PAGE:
Android Overrated

Android is overrated.

Android is the more overrated OS currently, and the worse part of it is that is in more than 85 % of mobile OS market share (according to this article). If you look at the numbers (September 2016) according to Google android 4 (in all it’s versions) holds 44.7% of the active devices, followed by a 35% for Android 5 and a shy 18.7% for Android 6. And Android 7 was released on august 22. 

Version

Codename

API

Distribution

2.2

Froyo

8

0.1%

2.3.3 –
2.3.7

Gingerbread

10

1.5%

4.0.3 –
4.0.4

Ice Cream Sandwich

15

1.4%

4.1.x

Jelly Bean

16

5.6%

4.2.x

17

7.7%

4.3

18

2.3%

4.4

KitKat

19

27.7%

5.0

Lollipop

21

13.1%

5.1

22

21.9%

6.0

Marshmallow

23

18.7%

Data collected during a 7-day period ending on September 5, 2016.
Any versions with less than 0.1% distribution are not shown.

Let’s establish a base line here, I’m an android user since 2009/10 when the lg gw620 was launched in Argentina, I have rooted devices for several reasons, from deleting bloatware, power using, updating to a newer OS, curiosity or simply fix a bug on the OEM ROM. And I had phones from several brands, I remember  Motorola, LG, Samsung, Huawei and I currently own a Xiaomi Redmi note 3. 

Why haven’t I used another OS?

Easy, I don’t like how the IOS ecosystems works, and if I hardly use windows on my computers, using it on a mobile device is not going to happen. Other options like Ubuntu or Tizen, are way to much effort, beyond the normal flashing.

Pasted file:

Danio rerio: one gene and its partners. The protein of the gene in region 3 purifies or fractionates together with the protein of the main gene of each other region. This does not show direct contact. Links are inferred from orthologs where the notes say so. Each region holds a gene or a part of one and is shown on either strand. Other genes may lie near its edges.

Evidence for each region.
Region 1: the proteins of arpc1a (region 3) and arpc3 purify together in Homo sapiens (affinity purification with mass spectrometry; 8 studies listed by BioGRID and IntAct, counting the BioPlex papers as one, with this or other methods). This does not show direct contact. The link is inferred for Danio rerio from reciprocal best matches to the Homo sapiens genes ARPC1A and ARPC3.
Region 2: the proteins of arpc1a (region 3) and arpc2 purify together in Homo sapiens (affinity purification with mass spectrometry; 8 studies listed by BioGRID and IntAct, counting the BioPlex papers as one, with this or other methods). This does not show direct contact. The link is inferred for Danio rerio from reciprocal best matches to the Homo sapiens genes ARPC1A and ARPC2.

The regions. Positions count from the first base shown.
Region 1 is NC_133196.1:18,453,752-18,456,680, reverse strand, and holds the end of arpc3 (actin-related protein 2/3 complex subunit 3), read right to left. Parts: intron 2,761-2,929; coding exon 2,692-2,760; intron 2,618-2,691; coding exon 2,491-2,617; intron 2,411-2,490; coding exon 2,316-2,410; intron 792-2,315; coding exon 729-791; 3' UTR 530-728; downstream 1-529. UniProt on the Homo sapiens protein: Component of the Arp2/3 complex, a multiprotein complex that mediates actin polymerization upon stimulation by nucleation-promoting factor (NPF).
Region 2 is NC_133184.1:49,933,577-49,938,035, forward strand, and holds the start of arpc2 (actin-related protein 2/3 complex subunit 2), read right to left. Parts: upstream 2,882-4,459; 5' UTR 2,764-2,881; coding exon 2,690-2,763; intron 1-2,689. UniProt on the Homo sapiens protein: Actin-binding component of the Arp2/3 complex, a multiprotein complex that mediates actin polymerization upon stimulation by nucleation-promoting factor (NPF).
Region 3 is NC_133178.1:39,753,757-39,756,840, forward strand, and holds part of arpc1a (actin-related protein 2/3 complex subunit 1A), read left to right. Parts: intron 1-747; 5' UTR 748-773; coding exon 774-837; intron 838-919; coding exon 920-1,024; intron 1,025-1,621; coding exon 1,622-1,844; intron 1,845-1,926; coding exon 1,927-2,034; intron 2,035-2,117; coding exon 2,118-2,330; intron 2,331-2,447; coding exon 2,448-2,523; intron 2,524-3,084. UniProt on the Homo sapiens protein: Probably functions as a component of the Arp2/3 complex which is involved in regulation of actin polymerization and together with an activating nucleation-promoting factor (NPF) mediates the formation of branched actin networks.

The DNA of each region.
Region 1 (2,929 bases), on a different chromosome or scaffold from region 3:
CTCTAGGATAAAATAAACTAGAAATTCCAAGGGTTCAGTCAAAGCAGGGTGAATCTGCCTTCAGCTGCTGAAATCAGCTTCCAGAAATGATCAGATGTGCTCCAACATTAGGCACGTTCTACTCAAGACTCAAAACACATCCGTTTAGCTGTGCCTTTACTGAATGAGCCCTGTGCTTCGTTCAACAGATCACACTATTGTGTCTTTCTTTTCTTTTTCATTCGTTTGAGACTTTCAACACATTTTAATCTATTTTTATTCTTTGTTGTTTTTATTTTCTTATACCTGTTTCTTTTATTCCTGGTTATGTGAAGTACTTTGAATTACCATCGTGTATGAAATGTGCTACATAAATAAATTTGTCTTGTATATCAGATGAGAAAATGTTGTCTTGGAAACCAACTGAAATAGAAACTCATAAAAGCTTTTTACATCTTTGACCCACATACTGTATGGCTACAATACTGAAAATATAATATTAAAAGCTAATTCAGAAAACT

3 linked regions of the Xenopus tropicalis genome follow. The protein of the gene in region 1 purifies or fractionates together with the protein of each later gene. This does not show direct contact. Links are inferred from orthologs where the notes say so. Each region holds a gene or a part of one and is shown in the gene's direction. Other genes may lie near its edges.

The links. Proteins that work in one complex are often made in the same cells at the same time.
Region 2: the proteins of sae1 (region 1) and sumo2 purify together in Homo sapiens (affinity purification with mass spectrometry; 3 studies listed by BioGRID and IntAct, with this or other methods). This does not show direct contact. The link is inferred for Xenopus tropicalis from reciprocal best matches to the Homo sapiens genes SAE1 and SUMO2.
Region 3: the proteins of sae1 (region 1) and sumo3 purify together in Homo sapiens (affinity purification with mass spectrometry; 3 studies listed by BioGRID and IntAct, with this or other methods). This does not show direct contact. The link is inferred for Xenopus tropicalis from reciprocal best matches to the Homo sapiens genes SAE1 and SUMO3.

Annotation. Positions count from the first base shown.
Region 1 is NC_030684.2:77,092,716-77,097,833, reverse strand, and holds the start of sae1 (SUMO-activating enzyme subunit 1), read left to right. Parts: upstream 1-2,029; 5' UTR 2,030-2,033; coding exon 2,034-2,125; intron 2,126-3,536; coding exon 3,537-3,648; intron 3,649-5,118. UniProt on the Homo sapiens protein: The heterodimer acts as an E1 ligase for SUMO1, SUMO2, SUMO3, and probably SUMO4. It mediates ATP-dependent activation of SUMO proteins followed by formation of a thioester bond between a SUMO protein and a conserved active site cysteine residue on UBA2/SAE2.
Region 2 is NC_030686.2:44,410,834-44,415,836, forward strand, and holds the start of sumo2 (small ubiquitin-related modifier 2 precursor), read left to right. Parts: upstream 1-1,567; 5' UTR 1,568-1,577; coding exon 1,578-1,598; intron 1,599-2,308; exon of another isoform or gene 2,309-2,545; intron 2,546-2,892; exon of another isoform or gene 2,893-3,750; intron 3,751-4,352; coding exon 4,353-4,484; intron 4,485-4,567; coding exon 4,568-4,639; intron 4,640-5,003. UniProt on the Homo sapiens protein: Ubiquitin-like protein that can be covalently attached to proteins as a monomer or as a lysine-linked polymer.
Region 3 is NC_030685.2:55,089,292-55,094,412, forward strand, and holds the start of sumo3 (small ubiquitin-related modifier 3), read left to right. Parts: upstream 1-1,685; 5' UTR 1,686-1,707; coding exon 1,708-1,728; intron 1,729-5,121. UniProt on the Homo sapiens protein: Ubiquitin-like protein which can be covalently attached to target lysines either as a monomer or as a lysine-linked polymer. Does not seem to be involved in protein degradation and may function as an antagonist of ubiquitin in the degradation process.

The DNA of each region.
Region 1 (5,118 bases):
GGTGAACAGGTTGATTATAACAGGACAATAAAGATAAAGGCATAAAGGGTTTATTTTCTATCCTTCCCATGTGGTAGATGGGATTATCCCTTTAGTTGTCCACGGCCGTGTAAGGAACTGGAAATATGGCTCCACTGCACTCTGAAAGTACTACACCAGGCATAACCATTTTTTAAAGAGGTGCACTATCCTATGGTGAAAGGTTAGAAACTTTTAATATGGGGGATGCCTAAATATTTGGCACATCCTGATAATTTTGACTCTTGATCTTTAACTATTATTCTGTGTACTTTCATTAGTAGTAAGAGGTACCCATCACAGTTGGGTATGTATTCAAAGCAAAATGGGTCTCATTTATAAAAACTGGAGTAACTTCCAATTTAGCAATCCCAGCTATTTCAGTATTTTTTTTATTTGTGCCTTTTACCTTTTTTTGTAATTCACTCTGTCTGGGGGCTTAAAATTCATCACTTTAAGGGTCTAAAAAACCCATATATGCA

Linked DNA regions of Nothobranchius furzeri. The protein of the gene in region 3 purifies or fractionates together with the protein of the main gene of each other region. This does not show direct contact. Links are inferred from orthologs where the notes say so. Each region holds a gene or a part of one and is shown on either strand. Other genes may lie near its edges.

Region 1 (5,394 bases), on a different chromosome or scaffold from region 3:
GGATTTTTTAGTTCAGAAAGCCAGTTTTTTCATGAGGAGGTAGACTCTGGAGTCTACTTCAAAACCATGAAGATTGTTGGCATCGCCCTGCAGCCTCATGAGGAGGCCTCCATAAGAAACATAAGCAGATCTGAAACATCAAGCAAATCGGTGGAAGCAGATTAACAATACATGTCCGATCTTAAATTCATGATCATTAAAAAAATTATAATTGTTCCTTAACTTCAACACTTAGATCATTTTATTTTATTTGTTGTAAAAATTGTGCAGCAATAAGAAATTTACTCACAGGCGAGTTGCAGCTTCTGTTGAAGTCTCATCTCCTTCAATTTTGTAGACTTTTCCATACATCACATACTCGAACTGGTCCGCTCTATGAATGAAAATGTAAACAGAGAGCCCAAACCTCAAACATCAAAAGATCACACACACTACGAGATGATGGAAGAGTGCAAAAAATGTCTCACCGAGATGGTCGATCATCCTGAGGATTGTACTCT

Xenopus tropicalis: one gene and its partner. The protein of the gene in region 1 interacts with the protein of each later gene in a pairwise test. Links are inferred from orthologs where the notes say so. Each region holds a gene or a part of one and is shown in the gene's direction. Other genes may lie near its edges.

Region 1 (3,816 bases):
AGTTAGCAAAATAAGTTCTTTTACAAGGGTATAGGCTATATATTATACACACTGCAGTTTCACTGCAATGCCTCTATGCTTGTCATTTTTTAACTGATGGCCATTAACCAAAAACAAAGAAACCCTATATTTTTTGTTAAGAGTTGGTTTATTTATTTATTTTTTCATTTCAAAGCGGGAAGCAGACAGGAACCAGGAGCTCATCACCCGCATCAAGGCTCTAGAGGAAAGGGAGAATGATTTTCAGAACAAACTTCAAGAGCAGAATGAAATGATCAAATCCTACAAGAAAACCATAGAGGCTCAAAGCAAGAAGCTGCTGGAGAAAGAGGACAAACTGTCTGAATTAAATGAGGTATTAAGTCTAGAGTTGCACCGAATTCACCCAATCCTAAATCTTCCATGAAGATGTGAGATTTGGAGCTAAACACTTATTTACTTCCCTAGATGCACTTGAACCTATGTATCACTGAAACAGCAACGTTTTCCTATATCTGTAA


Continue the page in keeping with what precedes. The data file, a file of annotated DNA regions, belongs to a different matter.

Why do I state that Android is overrated if I’m a user since version 1.6?

It’s simple we had android around for so long giving an awful user experience that we got used to it. Before we get to the specific reasons of this, I will briefly explain (for more details read this great article here) how shady is making an Android device in sequence:

  • A – Google makes an android version for the supported devices in AOSP. (Nexus/Pixel)
  • B – The chip makers elaborate the BSP (board support package) and HAL (hardware abstraction layer) or in a less fancy way drivers and other stuff to make the hardware work with Android.
  • C – The OEM gets everything it need to work on creating the ROM, and test it.
  • D – The carrier add their bloatware on top of the additions of the OEM, and you got a phone in market.